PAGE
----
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Top 10 Essential Depeche Mode Albums

Michael Taylor itcherDepeche Mode have built up a significant body of work over their 35 year career. If you’re a newbie looking for where to start, let’s explore classic albums like Violator, Black Celebration and Ultra.~ Michael Taylor
Over the past 35 years Depeche Mode have redefined what makes a rock band. One of the first groups to bring synthesizer based music in the mainstream, they’ve developed from up-beat new wavers to purveyors of a dark sound that mines Goth, industrial and the blues, forging a sound unmistakably their own.
 
If you’re new to the group and wondering where to start, here are the 10 greatest Depeche Mode albums that cover their diverse style and musical evolution.

And if after listening you fall in love with their music just like I did, here are some more bands for you to check out – I guarantee you’ll like them too!

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10. ‘A Broken Frame’ (1982)

Depeche Mode suffered a potentially fatal blow early in their career.

Shortly after the success of their catchy pop single Just Can’t Get Enough primary songwriter Vince Clarke left the band, going on to form Yaz (and later Erasure).

So it was left to band-mate Martin Gore to helm songwriting duties, which marked the group’s steady transition from electronic pop to a darker musical and lyrical direction. This was first showcased on their album A Broken Frame, including the heartbreaking Leave in Silence, the navel gazing The Meaning of Love and the yearning See You.

Essential Tracks: Monument, See You, Leave In Silence, The Meaning of Love, The Sun & The Rainfall

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9. ‘Construction Time Again’ (1983)

One year after A Broken Frame, Depeche Mode reentered the studio for their follow up Construction Time Again. The album shows maturation both lyrically, compositionally and production wise, with Gore incorporating elements of industrial music and new member Alan Wilder adding new layers of sonic sophistication. 

Two notable examples include on the haunting Pipeline and Gore’s cautionary ode to 80’s materialism Everything Counts

Essential Tracks: Love in Itself, Everything Counts, Pipeline, Two Minute Warning, And Then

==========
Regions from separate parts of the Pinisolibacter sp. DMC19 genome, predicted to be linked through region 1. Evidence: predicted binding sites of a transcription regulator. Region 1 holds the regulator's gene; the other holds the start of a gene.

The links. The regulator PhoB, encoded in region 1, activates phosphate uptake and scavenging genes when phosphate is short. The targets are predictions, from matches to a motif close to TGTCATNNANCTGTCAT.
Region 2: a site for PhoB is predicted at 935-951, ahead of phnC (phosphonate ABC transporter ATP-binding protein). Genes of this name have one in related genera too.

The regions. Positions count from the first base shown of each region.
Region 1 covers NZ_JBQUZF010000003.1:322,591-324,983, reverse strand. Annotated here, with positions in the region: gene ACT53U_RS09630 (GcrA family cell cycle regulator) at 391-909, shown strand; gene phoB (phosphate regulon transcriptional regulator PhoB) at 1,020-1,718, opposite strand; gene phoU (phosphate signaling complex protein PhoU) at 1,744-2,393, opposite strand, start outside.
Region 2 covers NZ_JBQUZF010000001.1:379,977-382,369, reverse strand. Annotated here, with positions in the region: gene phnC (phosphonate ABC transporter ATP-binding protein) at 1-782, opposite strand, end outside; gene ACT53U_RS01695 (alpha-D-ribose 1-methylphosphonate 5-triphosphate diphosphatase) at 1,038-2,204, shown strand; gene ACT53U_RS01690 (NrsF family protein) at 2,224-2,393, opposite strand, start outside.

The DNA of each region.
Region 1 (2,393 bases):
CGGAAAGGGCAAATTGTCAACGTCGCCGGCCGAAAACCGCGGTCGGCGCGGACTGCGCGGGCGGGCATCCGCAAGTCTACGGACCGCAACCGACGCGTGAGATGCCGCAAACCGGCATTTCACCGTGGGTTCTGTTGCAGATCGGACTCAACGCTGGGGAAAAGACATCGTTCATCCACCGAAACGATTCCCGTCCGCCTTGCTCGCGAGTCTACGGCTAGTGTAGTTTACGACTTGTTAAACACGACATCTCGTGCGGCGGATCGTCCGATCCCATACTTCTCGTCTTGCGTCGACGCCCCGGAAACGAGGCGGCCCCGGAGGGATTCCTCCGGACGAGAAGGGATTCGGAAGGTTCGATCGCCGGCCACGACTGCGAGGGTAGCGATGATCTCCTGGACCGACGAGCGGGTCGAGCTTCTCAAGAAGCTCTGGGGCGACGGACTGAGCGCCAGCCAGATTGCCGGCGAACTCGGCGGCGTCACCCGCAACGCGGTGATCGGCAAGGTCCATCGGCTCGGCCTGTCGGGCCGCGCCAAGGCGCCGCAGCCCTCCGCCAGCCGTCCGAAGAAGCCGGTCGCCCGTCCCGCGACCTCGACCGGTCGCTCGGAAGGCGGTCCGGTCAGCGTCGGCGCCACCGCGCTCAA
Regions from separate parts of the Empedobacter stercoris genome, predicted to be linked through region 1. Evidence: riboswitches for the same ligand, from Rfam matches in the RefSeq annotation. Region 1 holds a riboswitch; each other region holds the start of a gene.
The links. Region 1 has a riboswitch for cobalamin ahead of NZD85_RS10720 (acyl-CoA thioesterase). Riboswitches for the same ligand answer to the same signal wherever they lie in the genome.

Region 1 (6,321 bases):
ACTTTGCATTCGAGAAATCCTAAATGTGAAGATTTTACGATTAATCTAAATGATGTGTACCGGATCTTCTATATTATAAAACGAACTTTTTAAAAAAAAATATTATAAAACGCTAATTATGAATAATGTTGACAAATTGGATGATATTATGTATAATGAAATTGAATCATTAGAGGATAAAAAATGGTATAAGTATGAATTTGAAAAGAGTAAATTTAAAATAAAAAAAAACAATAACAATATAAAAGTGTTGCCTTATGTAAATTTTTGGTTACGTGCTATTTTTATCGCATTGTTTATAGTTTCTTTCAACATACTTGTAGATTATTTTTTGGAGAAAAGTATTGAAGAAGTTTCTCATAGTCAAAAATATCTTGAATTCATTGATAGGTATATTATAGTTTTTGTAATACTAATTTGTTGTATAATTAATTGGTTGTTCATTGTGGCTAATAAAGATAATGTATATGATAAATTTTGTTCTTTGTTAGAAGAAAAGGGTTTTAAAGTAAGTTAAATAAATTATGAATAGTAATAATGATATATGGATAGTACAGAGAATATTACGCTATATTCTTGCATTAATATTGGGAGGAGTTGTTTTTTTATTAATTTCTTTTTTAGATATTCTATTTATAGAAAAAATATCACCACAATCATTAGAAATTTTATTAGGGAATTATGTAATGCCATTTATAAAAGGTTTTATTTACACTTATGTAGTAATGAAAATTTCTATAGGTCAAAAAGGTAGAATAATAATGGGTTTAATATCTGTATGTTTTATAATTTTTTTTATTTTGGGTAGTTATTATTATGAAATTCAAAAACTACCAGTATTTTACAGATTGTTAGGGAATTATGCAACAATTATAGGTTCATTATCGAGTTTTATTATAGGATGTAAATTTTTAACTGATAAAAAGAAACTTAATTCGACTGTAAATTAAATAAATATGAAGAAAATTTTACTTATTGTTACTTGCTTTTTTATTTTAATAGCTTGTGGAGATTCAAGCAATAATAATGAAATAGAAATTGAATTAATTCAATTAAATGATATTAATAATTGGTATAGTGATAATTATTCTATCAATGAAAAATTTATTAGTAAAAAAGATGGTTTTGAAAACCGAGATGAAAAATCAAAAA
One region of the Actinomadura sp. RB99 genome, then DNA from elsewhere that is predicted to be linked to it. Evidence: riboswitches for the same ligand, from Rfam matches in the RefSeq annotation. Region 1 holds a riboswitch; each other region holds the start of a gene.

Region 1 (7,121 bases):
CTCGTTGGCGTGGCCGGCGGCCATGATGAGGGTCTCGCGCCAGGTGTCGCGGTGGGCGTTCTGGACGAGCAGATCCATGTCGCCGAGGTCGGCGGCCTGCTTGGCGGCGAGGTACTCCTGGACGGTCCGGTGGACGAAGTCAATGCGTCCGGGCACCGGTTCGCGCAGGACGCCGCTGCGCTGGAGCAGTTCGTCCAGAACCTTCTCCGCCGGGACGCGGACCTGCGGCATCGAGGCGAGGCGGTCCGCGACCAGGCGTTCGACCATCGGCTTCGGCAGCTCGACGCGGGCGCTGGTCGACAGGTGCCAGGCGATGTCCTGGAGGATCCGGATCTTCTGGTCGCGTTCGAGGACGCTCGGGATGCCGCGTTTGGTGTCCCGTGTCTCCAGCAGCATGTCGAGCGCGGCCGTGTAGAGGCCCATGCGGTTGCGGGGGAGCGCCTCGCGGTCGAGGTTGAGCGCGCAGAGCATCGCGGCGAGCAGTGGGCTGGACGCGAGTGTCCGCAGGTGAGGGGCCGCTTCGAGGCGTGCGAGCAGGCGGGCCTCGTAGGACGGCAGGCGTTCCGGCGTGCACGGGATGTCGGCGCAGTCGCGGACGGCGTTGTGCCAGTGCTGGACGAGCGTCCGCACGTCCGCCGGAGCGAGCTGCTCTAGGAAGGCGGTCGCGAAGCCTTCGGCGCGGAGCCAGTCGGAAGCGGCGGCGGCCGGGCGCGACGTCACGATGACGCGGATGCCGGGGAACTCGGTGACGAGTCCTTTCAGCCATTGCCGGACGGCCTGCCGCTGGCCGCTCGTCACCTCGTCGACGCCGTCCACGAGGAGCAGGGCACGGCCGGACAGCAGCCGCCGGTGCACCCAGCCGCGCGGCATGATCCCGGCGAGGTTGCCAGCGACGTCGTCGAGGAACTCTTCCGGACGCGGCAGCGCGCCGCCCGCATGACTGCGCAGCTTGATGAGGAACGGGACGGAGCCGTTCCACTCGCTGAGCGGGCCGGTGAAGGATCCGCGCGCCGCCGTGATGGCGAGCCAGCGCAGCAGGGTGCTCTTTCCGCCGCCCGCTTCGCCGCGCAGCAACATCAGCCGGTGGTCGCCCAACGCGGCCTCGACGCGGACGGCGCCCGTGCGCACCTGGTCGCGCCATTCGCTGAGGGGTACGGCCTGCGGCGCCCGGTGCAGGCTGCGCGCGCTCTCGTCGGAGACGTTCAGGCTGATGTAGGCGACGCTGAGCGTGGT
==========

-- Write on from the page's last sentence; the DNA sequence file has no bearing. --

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8. ‘Sounds of The Universe ‘(2009)

Gore took a decidedly retro direction for Universe, using vintage keyboards to approximate the group’s 80’s synth-pop sound, but with a rockier edge. This is perfectly encapsulated in the album’s first single Wrong, accompanied by one of their strongest music videos.

Other tracks of note include the dizzying Fragile Tension and Gore’s sultry torch song Jezebel.

The album also showcases tracks written by frontman Dave Gahan, including the propulsive Miles Away (The Truth Is)

Essential Tracks: In Chains, Jezebel, Wrong, Miles Away, Fragile Tension, Corrupt, In Sympathy

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7. ‘Some Great Reward’ (1984)

Reward marked another step forward in Depeche Mode’s on several fronts. It continued their exploration of industrial and Goth, and it showcased stronger performances from lead singer Dave Gahan, as well as an increased vocal presence from Gore, such as the ballad Somebody.

Lyrically, Gore began taking on much more provocative themes, be them sexual (Master & Servant), questioning faith (Blasphemous Rumors) or a plea for tolerance (People Are People.)

A key to his lyrical gifts lie in his ability to throw a twist on familiar themes, such as his dig at singing an unabashed love song with Somebody: Though things like this/Make me sick/In a case like this/I’ll get away with it

Essential Tracks: Somebody, People Are People, Blasphemous Rumors, Master & Servant

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6. ‘Playing The Angel’ (2005)

The band’s finest 21st century offering came from a painful place: Gore’s recent divorce informed much of his lyrics, including Precious, an ode to his children:

Precious and fragile things
Need special handling
My God what have we done to you?
We always tried to share
The tenderest of care
Now look what we have put you through

The album also celebrates a milestone: after years of solely providing vocal duties, Gahan demanded songwriting input and penned 3 tracks, the finest of which is the ominous yet oddly uplifting Nothing’s Impossible.

Essential Tracks: A Pain That I’m Used To, Precious, Suffer Well, Nothing’s Impossible, Lillian

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5. ‘Songs of Faith and Devotion’ (1993)

Songs was recorded under trying circumstances. With Gahan battling drug addiction, and Gore and Wilder clashing over songwriting and production, it was up to producer Flood to guide the group towards their most diverse album.

 Motivated by Gahan’s enthusiasm for Jane’s Addiction, Gore’s guitar presence became more prominent on tracks like I Feel You. And the group ditched electronics altogether for One Caress, with Gore’s ode to dark romance enhanced by a full orchestra.